He’s healthy, he’s happy, and he likes me

How do you measure your parenting skills?

Because, let’s face it. Most of us feel guilty about, well, everything. I think most of us feel inadequate as parents sometimes.

Or maybe it’s just me.

But, either way, I’ve come up with what I think is the best yardstick by which to measure my ability as a parent: I mentally tick off these three boxes:

  • He’s healthy.
  • He’s happy.
  • He likes me.

I figure if I can tick off two out of three of those boxes at any given point in time, I’m doing okay. And usually I get 100% on this test – I have a perfectly normal, healthy little two year old, who’s generally a happy camper (waking up grumpy from naps doesn’t count, nor does the occasional meltdown because I won’t give him Promite sandwiches for the fourth time in a day). And he likes me. “Mummy, hug!”

Now these three things aren’t necessarily key performance indicators of good parenting for everyone. Particularly the health thing. Kids get sick, and there’s not a lot we can do about that – hey, my child had swine flu recently (and wasn’t that the most cabin-fevered fortnight of my life?). And sometimes you have to shift the bar – if your child has something serious or chronic, chances are pretty good it is something outside your control. But, like a lot of mothers, I worry about a lot of things – does he eat enough? is he getting enough vegetables? oh no, he didn’t have any fruit today, but he ate biscuits three times… I look at him, and I see a perfectly normal little boy who’s lean and tall and who seems to have boundless energy, and I think, well, whatever he ate today/yesterday/over the course of the last week, he seems pretty healthy to me – I must be doing okay on that front.

I think my point is that I’ve found a little set of quick checkboxes that reassure me at any point in time. If I can say to myself, “he’s healthy, he’s happy, and he likes me,” then I can easily and rapidly remind myself of the bigger picture – which is that as a parent, I do just fine.

Have you ever thought about a quick checklist like this? Day to day, what is it that you want for your child – things that are within your control, that is? What is it that you look for in your child to reassure you that you’re doing okay at this parenting thing?

9 responses to this post.

  1. Check list for your post:
    * Perfect
    * Perfect
    * um Perfect.

    What a great parenting guage 🙂


    • I like it. 🙂 So do a few of my friends, who’ve looked to me for parental validation before – it’s usually a feeding thing, because I breastfeed sometimes my friends who formula feed worry that I think they’re a crap parent as a result. I point to their kid and say, “Looks to me like she’s healthy, she’s happy, and she likes you. That tells me you’re a great parent.” I think it takes the focus off what they (the parents) are doing, and puts it back onto the child – who, after all, is the best gauge there is, I think.


  2. Posted by Bill on July 20, 2009 at 12:23 pm

    Isn’t “, hug!” the best thing to hear? No matter what I’m doing, i’ll stop and bend down and acquiesce.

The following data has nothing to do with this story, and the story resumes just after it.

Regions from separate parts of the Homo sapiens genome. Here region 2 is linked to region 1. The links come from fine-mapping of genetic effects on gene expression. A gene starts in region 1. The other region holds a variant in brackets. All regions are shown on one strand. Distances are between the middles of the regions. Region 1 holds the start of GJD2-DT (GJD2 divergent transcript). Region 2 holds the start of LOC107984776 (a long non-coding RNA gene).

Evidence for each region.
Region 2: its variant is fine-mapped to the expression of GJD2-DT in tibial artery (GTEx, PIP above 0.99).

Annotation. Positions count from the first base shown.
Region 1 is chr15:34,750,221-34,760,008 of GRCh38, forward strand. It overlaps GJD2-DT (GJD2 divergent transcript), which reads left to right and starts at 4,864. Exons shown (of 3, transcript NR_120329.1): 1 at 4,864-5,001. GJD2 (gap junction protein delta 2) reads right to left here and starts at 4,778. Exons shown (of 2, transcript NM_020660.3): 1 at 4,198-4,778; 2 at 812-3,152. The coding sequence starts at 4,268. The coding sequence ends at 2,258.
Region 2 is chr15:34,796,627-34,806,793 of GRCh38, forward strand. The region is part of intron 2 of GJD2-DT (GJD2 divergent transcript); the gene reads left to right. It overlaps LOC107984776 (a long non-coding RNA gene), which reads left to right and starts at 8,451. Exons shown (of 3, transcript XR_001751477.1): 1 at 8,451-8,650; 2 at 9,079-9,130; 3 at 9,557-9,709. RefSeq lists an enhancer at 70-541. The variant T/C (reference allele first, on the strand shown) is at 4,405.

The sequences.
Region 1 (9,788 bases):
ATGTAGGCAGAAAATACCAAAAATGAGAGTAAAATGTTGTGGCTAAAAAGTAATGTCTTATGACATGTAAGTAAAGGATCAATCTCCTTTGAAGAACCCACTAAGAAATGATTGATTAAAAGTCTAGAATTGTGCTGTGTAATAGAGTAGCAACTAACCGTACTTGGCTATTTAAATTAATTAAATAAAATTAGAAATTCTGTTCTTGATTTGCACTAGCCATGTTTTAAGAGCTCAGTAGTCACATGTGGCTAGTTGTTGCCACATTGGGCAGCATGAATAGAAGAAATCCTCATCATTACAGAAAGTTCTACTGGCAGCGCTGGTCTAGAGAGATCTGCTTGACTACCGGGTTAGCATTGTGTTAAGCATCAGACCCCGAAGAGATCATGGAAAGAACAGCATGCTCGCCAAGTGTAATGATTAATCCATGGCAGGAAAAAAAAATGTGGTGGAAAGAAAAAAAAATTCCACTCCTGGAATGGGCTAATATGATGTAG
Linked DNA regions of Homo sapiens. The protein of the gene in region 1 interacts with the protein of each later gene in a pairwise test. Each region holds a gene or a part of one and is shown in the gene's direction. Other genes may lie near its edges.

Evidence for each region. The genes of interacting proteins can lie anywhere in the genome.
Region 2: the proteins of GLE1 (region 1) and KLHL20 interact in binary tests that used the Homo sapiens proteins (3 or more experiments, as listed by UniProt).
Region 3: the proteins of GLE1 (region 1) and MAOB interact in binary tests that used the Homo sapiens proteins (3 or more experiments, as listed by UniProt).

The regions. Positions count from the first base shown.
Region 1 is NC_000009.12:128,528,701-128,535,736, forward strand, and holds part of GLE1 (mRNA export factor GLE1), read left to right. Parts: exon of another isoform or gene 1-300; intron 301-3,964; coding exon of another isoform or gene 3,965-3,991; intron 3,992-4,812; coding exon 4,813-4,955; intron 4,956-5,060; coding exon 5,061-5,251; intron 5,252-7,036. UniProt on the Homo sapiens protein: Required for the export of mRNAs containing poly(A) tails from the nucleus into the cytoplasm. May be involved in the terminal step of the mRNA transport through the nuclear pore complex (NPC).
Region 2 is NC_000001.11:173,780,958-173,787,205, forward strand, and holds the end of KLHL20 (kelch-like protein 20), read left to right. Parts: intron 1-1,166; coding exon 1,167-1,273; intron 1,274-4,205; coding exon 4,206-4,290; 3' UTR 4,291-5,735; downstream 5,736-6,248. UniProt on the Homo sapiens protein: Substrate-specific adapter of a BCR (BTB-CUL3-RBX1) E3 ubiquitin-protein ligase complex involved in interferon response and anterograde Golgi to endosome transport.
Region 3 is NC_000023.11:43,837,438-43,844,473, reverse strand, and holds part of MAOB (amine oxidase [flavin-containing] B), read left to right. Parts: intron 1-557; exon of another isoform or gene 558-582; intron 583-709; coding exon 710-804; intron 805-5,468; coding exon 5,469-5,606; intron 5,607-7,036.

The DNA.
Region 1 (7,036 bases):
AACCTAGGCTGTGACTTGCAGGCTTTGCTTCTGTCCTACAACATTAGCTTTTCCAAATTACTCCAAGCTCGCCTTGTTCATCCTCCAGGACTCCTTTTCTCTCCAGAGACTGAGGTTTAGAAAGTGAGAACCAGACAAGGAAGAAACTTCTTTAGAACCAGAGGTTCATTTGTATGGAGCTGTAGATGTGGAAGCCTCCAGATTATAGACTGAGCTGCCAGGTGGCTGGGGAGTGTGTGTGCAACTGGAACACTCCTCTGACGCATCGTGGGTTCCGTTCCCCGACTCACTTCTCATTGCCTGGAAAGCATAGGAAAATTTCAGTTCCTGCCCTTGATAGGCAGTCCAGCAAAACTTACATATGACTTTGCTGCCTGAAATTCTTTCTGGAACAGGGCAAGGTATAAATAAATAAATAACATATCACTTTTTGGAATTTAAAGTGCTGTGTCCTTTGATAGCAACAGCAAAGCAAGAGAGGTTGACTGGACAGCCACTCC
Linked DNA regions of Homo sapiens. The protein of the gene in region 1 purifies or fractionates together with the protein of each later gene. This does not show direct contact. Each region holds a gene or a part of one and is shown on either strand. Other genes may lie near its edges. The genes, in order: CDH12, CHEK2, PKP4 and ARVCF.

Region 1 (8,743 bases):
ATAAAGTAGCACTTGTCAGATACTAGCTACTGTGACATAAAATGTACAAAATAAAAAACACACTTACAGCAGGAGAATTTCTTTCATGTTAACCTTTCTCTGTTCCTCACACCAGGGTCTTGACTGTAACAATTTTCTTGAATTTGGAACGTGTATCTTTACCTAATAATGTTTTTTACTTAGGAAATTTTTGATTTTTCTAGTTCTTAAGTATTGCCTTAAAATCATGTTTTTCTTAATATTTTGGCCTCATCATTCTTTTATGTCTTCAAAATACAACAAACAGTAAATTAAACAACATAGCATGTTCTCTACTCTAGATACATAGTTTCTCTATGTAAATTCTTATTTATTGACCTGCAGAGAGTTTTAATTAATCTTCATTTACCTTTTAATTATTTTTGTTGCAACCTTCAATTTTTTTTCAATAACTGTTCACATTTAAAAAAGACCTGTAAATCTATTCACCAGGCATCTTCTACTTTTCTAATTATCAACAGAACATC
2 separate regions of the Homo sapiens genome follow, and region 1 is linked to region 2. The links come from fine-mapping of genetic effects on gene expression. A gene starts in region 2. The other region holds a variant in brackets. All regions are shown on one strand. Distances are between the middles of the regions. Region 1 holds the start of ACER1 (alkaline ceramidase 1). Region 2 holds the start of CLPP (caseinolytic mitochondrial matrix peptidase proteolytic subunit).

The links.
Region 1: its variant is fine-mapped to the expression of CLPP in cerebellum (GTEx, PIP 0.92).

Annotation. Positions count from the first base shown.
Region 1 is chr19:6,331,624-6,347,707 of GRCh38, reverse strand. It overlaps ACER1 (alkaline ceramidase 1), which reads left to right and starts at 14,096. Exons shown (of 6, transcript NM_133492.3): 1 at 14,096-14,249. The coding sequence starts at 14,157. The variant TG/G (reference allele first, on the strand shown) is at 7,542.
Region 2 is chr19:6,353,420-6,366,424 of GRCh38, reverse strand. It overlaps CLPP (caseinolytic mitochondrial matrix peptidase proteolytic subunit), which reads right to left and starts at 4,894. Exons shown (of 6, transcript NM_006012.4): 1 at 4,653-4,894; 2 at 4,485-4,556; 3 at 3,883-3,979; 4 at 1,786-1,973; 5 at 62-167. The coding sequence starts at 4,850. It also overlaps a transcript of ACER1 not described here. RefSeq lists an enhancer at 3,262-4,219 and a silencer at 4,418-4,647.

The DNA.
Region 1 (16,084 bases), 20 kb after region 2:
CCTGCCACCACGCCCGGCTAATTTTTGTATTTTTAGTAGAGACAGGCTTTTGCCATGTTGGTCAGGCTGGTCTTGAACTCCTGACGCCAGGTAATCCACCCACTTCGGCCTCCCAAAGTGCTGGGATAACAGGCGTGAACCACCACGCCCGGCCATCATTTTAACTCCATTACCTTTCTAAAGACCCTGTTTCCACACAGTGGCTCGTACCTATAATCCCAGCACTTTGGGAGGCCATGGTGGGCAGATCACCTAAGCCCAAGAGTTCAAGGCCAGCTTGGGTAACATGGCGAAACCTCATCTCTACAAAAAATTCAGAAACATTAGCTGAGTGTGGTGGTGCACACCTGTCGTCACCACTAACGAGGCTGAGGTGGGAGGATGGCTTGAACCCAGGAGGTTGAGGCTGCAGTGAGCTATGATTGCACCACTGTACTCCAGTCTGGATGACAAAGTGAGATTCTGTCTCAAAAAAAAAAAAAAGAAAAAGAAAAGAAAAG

I will say however, having been the non-preferred parent in the past, sometimes it’s hard to tell #3. They’ll visibly push you away for the preferred parent. It’s harsh and hard, and brings up massive doubts. I’m now of course on the opposite end of the spectrum, being preferred parent for child #2, so I’m making sure that every sign that child #2 does actually like and love non-preferred parent is brought to light and said parent is made aware. From the previous experience, it helps a great deal for those times when “no! go away!” comes at you.


  3. Posted by Kathy on July 20, 2009 at 2:13 pm

    I love your test cAt, and I think I pass most days which is even better!

    For me, those smiles at the end of the day when I walk into the daycare centre do a lot to assuage working-mother’s guilt.


  4. Posted by Michelle on July 20, 2009 at 8:02 pm

    I love it. I have to say that we generally judge ourselves by similar things – in fact the number one thing for us is “She’s happy”. We always said that we just hope to have a happy child. Of course we also want her to be healthy and like us and lots of other things but “happy” is a pretty good way to be 🙂


  5. I definitely need to lighten up. Unfortunately my biggest worry is eating habits and obesity, which I’m convinced is waiting to spring out at the girls in 10 or 15 years. It doesn’t help having michelin babies, who haven’t really slimmed down compared with other toddlers. And have you noticed the tendency to get really chubby then shoot up a bit? I always seem to notice the chubby phase 🙂 So I try to look at things over time, and if I’m really worried we go outside and they run around madly.


    • Yeah, I totally get it. I think if my son were the same way, I’d be just as worried – which is interesting, because I actually think that my hangups are more likely to be problematic to him in the future than what he’s actually eating now. So in that sense I’m glad that he’s long and lean – I don’t freak out about what he’s eating as a result, so he’s (hopefully) less likely to pick up on any angst from me.

      I don’t know if my mother worried about me being a chubby baby/toddler, but she certainly worried about me being a chubby child/teenager. And it rubbed off, for sure. 😦 Which also interests me, because as an adult I learned that it’s actually very easy (for me) to lose weight and maintain a slimmer figure, but in contrast I’ve decided that I couldn’t really be bothered at the moment. Took me a long time to get to that stage though…
      …but that’s another story altogether I think!


  6. […] certainly got through with my eldest and ended up with a healthy, happy little girl who likes us (thanks, cAt) and sleeps […]


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